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India Now Has More People than China. Here’s Why Every Businessperson Should Care

Manny Teran, Adam Hartung
china, workforce, global presence, military, demographics, business models, economic annexation, immigration, supply chains, military conflict, international trade policy, world order, business leaders, infrastructure

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Demographics drive more societal change than anything else.  Or should we say everything else.  And demographics are extremely predictable.  Yet we tend to ignore demographics because there’s little we can do to change them.  In this podcast we explain how to use demographcis to make better decisions.

For 40 years America, and most of the developed world, has moved jobs to China – helping build a strong economy with extensive infrastructure, military and global presence.  But China undertook a draconian birthrate decline which now threatens its ability to grow. Meanwhile India’s birthrate exceeds the sustainability rate, which assures its population dominance for decades to come.  A third of all people on the planet are Chinese or Indian; and this will have a big impact on world events in 2023 and for the next 4 decades.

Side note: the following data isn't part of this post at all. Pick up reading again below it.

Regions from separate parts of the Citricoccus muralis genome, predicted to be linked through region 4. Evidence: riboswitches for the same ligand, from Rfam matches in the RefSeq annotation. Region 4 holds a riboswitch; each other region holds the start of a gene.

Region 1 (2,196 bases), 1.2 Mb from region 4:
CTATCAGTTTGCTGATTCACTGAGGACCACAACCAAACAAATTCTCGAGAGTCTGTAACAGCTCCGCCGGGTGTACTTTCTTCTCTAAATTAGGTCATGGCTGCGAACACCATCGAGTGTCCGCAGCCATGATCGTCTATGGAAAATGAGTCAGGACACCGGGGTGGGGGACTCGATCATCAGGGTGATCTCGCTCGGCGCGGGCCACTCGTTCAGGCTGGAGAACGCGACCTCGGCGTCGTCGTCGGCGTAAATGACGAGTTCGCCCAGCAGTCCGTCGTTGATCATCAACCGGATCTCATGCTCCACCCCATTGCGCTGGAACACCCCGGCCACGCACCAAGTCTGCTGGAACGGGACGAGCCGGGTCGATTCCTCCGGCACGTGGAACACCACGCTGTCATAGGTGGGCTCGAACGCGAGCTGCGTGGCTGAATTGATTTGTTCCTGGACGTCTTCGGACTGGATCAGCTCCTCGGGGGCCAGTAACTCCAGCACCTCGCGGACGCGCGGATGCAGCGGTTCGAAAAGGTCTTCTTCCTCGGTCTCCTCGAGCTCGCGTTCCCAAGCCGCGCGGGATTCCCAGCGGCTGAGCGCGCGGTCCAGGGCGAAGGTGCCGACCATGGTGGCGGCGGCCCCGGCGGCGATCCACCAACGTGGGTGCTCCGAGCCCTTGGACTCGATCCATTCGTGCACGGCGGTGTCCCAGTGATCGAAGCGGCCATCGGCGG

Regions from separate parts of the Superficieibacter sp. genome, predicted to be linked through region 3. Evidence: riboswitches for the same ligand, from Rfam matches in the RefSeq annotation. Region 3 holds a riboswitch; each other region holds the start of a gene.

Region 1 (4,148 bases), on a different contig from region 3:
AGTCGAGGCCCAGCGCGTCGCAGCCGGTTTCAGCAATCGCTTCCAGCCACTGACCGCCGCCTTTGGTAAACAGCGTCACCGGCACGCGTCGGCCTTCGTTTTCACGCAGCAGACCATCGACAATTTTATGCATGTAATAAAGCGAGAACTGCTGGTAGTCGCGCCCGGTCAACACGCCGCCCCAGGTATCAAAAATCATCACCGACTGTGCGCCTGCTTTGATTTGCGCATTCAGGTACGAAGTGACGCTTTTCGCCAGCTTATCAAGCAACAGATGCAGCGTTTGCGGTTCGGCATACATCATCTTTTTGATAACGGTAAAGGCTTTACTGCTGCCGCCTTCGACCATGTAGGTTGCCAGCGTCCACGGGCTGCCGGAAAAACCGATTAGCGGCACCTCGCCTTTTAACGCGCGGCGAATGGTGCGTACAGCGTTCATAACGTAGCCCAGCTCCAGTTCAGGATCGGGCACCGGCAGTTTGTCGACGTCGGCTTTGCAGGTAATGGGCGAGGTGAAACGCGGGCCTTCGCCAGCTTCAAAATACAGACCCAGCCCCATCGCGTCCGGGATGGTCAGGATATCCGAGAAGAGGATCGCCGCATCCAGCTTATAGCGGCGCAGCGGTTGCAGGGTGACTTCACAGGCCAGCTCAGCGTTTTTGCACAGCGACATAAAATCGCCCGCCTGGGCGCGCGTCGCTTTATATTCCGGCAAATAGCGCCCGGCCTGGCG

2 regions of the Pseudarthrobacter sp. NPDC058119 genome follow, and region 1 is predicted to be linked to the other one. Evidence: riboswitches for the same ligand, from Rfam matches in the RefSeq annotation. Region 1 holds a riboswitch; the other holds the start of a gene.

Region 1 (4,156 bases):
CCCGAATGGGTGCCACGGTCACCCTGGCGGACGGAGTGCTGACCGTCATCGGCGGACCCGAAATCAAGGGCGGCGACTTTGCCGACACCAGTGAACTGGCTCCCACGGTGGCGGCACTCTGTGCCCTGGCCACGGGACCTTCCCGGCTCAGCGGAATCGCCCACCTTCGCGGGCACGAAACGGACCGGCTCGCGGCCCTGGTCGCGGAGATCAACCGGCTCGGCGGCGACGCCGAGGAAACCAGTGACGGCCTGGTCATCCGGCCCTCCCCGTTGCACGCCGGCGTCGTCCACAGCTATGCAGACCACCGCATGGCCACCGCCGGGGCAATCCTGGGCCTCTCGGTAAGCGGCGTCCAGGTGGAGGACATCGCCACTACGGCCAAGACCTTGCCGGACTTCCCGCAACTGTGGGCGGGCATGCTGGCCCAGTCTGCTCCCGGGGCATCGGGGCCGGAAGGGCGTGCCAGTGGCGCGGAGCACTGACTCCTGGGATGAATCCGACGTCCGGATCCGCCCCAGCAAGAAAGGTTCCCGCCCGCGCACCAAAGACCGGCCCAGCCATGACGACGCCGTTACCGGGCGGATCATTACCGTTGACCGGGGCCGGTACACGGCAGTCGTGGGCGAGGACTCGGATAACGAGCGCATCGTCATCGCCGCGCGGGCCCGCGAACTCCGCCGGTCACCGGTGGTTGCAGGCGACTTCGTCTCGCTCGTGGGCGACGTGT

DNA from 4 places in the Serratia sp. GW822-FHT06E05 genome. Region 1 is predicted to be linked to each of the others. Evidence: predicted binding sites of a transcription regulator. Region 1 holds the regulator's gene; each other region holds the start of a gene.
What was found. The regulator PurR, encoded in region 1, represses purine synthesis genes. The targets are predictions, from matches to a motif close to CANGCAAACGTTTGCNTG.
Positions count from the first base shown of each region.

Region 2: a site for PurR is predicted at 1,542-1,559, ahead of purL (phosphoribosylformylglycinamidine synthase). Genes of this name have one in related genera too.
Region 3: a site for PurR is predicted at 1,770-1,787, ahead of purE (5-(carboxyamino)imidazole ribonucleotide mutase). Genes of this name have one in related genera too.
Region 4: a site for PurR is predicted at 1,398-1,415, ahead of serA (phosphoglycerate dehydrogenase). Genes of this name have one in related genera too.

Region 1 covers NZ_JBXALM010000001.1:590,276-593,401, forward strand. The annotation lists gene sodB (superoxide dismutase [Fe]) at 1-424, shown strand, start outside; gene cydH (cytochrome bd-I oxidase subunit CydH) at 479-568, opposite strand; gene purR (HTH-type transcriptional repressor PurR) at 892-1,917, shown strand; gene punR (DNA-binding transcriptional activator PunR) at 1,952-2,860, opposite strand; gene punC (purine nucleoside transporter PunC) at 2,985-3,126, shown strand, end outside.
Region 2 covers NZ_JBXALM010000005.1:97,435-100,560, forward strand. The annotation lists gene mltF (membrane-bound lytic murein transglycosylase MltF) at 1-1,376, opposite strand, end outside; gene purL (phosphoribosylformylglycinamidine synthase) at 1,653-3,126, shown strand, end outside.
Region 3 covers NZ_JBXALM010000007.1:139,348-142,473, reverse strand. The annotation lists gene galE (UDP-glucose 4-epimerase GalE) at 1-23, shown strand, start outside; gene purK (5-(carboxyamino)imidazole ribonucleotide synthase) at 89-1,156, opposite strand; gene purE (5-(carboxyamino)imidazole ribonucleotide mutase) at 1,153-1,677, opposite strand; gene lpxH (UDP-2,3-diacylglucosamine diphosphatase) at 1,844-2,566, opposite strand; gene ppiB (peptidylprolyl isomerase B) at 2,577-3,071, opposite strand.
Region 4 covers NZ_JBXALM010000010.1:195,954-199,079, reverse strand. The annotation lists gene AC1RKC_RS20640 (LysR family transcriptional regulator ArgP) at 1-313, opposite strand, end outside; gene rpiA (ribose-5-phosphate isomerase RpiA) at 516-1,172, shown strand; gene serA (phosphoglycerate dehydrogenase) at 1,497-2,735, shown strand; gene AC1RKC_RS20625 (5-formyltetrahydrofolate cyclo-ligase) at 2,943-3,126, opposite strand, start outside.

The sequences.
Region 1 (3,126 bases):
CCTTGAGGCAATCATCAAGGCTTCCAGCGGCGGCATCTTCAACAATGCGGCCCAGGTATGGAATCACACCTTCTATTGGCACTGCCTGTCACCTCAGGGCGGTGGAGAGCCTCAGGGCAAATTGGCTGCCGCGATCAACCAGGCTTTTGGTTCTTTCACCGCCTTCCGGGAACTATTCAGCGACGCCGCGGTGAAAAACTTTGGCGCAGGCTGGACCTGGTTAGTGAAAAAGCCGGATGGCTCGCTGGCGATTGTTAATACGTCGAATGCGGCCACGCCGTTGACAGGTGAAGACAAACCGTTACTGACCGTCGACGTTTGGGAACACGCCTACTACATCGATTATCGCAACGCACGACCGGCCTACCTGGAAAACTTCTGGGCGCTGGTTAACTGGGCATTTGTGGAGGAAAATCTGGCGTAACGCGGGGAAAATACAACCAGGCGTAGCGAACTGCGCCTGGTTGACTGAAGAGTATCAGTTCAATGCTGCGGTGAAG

Rest of World - Simultaneously, despite being considered one of the “Big 3” dominant countries, Russia has fallen well out of the top population countries.  As have all the European countries (France, Germany, Spain, Italy – and even non-European England.)  The countries with high birthrates are largely developing countries (Indonesia, Pakistan, Bangladesh, Nigeria) that cannot support their own populations. And investment in the poor countries is now dominated by China, which needs more people, in a not-so-hidden effort at economic annexation.  This is destabilizing on the status quo, and sure to cause changes in immigration and international trade policy, as well as likely military conflicts.

While developed (and wealthy) countries are struggling with worker shortages, poorer countries are desperate for aid and ability to emigrate people.  The “world order” is shifting.  America can be caught in the middle. Unless business leaders are thinking about how to change their plans to encourage immigration and undertake training.  And how to move work to lower cost locations, including work from home, so people can work asynchronously, be mobile and use more AI tools to successfully manage work.  Are you thinking about how you can manage your supply chains, and business models, to succeed in the new demographics of the 2020’s?

Thinking points:

  • Do you know how susceptible your supply chain is to threats created by changing world demographics?
  • How active are you in planning directly for training of your workforce?
  • Are you ready to employ a lot more immigrants to grow your business?
  • Do you have an effective plan for expansion that includes lower cost locations using a more remote workforce?